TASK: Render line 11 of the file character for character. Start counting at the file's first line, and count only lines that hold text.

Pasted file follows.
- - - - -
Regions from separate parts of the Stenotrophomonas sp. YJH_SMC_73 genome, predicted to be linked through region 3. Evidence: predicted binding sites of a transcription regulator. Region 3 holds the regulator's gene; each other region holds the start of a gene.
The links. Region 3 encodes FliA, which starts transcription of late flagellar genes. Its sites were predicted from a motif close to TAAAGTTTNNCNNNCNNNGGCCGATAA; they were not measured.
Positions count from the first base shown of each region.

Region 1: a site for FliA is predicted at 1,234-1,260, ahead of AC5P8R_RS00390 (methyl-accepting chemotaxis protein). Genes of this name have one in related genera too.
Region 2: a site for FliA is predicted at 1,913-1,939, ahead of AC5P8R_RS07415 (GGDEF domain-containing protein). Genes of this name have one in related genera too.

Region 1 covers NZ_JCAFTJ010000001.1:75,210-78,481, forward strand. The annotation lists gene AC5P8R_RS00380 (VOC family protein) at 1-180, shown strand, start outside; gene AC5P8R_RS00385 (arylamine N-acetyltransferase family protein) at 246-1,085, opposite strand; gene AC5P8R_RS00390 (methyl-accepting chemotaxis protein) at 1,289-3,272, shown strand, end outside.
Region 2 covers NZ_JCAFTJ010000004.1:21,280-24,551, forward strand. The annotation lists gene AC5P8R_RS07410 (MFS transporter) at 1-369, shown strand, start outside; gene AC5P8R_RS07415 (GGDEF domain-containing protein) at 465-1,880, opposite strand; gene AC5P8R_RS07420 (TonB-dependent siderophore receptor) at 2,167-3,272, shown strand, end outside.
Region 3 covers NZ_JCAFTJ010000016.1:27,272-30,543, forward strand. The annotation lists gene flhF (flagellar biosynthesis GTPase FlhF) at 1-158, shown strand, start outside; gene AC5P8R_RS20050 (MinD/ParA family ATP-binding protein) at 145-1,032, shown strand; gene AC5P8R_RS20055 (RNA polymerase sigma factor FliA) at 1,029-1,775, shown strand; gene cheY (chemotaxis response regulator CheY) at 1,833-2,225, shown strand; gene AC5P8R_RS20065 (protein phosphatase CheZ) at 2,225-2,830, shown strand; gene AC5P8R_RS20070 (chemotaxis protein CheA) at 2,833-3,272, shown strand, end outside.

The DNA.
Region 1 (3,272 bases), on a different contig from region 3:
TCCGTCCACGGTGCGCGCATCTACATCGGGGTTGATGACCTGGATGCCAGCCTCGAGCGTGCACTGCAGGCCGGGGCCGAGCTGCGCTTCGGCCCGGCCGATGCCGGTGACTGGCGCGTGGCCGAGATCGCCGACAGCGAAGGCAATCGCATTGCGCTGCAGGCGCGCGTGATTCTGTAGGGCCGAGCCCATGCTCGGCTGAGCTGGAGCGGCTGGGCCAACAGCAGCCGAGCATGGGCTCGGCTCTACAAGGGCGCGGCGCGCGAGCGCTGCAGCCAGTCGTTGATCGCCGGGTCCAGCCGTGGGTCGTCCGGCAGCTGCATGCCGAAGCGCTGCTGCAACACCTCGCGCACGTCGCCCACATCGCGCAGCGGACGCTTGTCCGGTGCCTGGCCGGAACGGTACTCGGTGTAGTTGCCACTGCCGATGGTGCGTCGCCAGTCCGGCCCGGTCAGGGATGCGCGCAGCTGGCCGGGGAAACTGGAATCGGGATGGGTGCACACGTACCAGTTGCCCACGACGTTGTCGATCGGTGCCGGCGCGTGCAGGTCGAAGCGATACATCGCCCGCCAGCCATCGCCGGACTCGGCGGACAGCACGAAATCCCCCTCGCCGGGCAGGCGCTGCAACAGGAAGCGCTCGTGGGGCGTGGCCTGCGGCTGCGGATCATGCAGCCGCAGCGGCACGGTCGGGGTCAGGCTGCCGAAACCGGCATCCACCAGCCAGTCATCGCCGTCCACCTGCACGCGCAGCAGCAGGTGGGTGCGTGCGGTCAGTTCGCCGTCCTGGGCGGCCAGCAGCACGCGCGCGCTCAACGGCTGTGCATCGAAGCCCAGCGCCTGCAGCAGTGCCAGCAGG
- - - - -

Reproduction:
TCCGTCCACGGTGCGCGCATCTACATCGGGGTTGATGACCTGGATGCCAGCCTCGAGCGTGCACTGCAGGCCGGGGCCGAGCTGCGCTTCGGCCCGGCCGATGCCGGTGACTGGCGCGTGGCCGAGATCGCCGACAGCGAAGGCAATCGCATTGCGCTGCAGGCGCGCGTGATTCTGTAGGGCCGAGCCCATGCTCGGCTGAGCTGGAGCGGCTGGGCCAACAGCAGCCGAGCATGGGCTCGGCTCTACAAGGGCGCGGCGCGCGAGCGCTGCAGCCAGTCGTTGATCGCCGGGTCCAGCCGTGGGTCGTCCGGCAGCTGCATGCCGAAGCGCTGCTGCAACACCTCGCGCACGTCGCCCACATCGCGCAGCGGACGCTTGTCCGGTGCCTGGCCGGAACGGTACTCGGTGTAGTTGCCACTGCCGATGGTGCGTCGCCAGTCCGGCCCGGTCAGGGATGCGCGCAGCTGGCCGGGGAAACTGGAATCGGGATGGGTGCACACGTACCAGTTGCCCACGACGTTGTCGATCGGTGCCGGCGCGTGCAGGTCGAAGCGATACATCGCCCGCCAGCCATCGCCGGACTCGGCGGACAGCACGAAATCCCCCTCGCCGGGCAGGCGCTGCAACAGGAAGCGCTCGTGGGGCGTGGCCTGCGGCTGCGGATCATGCAGCCGCAGCGGCACGGTCGGGGTCAGGCTGCCGAAACCGGCATCCACCAGCCAGTCATCGCCGTCCACCTGCACGCGCAGCAGCAGGTGGGTGCGTGCGGTCAGTTCGCCGTCCTGGGCGGCCAGCAGCACGCGCGCGCTCAACGGCTGTGCATCGAAGCCCAGCGCCTGCAGCAGTGCCAGCAGG